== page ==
FIG. 6 schematically shows a further embodiment of the arrangement according to FIG. 4, as well as an operating circuit suitable therefor. Essentially, further embodiment with respect to the arrangement as shown in FIG. 4, resides in that the delay circuit 62 applies the pulse as generated in the additional stage 4z of the combinational circuit 4, in a delayed manner to the reset input 39 of the counter 3. Moreover, the pulse of the additional stage 4z is applied to the input of the inverter 81 whose output is applied to the first additional terminal Z1.
The operating circuit which, of course, is connected from the outside to the VLSI circuit 1 consists of the transistor T which is applied with its emitter to the zero point of the circuit, with the collector of the transistor T being applied to the first additional terminal Z and, across the resistor R, to the supply voltage UB. Both the collector and the base of the transistor T are each applied to one of the two inputs of the OR-gate 82, whose output is connected to the output A of the operating circuit, while the base of transistor T forms the input E thereof, for the pulses (cf. FIG. 7a).
The combinational circuit 4 is now in such a way enlarged by the additional stage 4z, that it, in a defined position of the counter 3, and after having passed through the positions serving the testing on the output line, will deliver a pulse (cf. FIG. 7b). This pulse appears invertedly at the first additional terminal Z1 (cf. FIG. 7d) and, following the time delay of the delay circuit 62, as a pulse at the reset input 39 (cf. FIG. 7c), so that the counter is returned to its zero position, thus causing the pulse to disappear again at the output of the additional stage 4z (cf. FIG. 7b).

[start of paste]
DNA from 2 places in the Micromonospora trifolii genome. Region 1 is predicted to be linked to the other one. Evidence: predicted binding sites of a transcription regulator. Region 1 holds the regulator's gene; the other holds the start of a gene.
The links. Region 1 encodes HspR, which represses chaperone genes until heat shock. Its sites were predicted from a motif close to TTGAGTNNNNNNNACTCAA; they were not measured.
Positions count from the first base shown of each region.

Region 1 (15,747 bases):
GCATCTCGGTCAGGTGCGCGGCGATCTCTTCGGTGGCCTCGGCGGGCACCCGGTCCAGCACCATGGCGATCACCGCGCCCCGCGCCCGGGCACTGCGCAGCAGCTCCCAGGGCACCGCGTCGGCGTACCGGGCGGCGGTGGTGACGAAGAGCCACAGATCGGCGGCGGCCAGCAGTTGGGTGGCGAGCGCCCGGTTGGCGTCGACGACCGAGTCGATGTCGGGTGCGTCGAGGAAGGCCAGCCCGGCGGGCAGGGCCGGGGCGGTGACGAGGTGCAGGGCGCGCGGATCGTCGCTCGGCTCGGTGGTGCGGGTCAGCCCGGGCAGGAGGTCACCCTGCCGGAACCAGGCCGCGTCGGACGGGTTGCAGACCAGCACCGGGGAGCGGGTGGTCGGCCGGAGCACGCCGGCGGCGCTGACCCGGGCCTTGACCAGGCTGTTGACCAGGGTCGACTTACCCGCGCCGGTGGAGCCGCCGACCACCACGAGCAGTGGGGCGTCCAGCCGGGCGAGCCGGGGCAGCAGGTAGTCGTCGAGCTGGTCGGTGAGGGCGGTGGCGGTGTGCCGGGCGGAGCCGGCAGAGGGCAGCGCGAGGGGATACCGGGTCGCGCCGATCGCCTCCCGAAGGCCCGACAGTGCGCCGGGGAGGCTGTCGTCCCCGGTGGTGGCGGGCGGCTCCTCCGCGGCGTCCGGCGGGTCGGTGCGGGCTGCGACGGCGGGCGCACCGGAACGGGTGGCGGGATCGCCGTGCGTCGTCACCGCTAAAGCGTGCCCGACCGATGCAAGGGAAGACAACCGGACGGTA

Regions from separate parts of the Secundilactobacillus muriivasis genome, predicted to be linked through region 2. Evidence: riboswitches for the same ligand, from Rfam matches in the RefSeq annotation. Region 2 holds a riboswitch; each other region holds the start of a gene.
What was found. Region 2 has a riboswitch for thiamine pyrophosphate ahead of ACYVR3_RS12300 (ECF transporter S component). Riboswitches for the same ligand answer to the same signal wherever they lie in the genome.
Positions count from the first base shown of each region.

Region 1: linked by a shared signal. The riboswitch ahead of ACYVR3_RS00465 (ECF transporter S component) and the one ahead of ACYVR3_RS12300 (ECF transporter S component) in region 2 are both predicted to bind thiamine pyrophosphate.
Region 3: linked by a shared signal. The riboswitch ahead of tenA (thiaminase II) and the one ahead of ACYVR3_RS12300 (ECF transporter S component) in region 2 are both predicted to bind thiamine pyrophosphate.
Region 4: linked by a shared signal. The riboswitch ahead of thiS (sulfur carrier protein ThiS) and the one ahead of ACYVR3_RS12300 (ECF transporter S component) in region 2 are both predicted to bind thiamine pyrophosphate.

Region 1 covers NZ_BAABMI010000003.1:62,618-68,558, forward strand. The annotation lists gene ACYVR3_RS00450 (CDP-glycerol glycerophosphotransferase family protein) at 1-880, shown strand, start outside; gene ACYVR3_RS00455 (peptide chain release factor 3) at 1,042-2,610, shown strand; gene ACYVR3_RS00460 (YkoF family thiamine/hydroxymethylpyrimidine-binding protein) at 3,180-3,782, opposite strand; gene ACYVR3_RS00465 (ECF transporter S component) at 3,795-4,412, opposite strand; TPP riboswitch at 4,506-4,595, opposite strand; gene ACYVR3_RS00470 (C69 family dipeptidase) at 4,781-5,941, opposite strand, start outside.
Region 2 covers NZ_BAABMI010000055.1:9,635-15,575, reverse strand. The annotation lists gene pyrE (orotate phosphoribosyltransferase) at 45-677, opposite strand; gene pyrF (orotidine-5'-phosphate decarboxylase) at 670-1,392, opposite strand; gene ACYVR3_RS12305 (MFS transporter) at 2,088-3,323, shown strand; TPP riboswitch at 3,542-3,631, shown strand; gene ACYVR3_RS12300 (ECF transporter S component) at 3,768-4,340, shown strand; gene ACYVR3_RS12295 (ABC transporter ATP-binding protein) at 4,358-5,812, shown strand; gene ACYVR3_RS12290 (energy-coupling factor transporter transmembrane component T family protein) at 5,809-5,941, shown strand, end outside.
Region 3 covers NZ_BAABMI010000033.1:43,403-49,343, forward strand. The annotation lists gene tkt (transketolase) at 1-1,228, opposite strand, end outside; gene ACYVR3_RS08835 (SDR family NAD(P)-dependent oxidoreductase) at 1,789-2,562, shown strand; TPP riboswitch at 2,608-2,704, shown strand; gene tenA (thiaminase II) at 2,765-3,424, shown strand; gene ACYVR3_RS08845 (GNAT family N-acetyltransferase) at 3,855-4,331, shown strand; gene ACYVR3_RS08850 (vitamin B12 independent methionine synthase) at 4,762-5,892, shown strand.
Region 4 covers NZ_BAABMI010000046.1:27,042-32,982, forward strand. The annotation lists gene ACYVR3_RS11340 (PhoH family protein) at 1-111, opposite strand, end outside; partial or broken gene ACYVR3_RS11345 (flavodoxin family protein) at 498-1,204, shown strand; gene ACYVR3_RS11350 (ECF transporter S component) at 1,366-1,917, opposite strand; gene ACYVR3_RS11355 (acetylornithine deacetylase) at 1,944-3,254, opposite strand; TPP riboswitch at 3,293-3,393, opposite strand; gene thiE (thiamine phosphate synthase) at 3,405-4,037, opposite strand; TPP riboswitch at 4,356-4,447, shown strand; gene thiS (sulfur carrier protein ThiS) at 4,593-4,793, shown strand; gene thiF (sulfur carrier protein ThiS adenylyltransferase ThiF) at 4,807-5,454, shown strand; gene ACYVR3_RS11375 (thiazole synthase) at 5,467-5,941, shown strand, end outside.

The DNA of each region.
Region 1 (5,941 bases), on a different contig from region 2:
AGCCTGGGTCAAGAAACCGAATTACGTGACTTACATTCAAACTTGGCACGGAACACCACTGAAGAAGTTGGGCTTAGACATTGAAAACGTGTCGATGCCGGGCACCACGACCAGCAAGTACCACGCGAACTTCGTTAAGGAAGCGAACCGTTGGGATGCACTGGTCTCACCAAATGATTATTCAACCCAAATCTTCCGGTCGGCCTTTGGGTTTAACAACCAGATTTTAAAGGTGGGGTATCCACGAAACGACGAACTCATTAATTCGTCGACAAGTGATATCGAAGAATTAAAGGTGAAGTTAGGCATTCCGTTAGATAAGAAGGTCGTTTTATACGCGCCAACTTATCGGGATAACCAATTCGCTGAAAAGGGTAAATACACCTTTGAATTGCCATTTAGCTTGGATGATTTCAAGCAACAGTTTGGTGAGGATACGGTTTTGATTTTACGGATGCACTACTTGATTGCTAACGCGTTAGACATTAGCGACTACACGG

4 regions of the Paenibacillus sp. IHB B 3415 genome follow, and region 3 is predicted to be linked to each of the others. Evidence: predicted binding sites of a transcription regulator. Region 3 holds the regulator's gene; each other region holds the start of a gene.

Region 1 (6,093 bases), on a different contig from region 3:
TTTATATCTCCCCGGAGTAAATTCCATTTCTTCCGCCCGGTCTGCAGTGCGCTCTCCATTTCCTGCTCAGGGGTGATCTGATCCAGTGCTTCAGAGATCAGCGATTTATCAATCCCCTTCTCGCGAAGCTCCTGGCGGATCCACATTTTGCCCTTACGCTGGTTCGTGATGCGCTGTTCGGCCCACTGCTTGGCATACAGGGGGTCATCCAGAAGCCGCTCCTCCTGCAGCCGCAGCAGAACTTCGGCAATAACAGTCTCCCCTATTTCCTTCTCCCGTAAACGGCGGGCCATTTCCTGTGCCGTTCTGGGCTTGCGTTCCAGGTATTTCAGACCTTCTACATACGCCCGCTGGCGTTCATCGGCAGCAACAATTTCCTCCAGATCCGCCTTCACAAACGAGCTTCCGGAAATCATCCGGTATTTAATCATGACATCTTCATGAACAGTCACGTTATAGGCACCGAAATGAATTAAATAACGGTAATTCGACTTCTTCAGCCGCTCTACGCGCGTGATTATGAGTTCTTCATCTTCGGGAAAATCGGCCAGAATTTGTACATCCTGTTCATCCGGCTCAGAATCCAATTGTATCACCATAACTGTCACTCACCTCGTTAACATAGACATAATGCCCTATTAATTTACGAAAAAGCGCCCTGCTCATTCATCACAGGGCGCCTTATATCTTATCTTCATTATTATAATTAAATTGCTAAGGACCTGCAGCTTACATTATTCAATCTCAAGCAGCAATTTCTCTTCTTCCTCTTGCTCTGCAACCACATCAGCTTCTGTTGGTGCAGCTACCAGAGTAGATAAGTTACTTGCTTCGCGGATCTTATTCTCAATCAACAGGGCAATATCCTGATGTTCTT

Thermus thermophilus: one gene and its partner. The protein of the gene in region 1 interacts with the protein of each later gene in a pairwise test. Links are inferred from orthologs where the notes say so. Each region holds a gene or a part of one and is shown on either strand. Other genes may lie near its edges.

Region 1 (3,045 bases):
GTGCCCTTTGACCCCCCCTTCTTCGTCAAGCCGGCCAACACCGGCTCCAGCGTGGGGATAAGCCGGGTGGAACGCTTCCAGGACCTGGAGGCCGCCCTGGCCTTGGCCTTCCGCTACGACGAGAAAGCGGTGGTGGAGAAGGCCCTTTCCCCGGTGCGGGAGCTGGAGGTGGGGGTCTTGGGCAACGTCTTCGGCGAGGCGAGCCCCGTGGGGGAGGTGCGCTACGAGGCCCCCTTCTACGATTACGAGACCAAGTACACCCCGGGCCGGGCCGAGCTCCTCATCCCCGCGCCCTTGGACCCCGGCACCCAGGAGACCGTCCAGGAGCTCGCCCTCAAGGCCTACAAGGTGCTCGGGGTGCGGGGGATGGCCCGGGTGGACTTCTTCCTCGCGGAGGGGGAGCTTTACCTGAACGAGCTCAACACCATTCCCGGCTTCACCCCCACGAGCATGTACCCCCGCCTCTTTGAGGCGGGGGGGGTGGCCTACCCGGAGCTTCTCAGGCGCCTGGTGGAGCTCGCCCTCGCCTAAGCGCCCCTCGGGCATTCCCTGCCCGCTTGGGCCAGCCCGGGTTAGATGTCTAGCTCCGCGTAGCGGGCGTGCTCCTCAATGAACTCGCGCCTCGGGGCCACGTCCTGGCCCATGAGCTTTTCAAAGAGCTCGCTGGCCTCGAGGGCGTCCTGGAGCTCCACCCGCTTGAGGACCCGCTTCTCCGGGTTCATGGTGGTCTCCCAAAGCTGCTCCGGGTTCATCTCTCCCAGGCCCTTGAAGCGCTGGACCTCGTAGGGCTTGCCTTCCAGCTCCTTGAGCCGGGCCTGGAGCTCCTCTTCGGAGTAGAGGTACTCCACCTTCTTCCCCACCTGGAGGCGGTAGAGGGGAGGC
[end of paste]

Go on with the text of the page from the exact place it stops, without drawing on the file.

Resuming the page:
The inverter 81 lying between the reset input 39 and the additional terminal Z1, together with the transistor T applied to the additional terminal Z1 by the outer operating circuit, forms a so-called wired NOR gate (wired NOR). Accordingly, at the output of the OR-gate 82 and, consequently, at the output A of the operating circuit, there will thus appear only in the defined position of the counter 3, a pulse which is widened with respect to the needle pulses otherwise appearing at the output A, whose tailing edge may be regarded as an information concerning the effected counter resetting (cf. FIG. 7e). Moreover, the signal apearing at the output A of the operating circuit, permits to check the proper functioning of the test circuit 2 itself.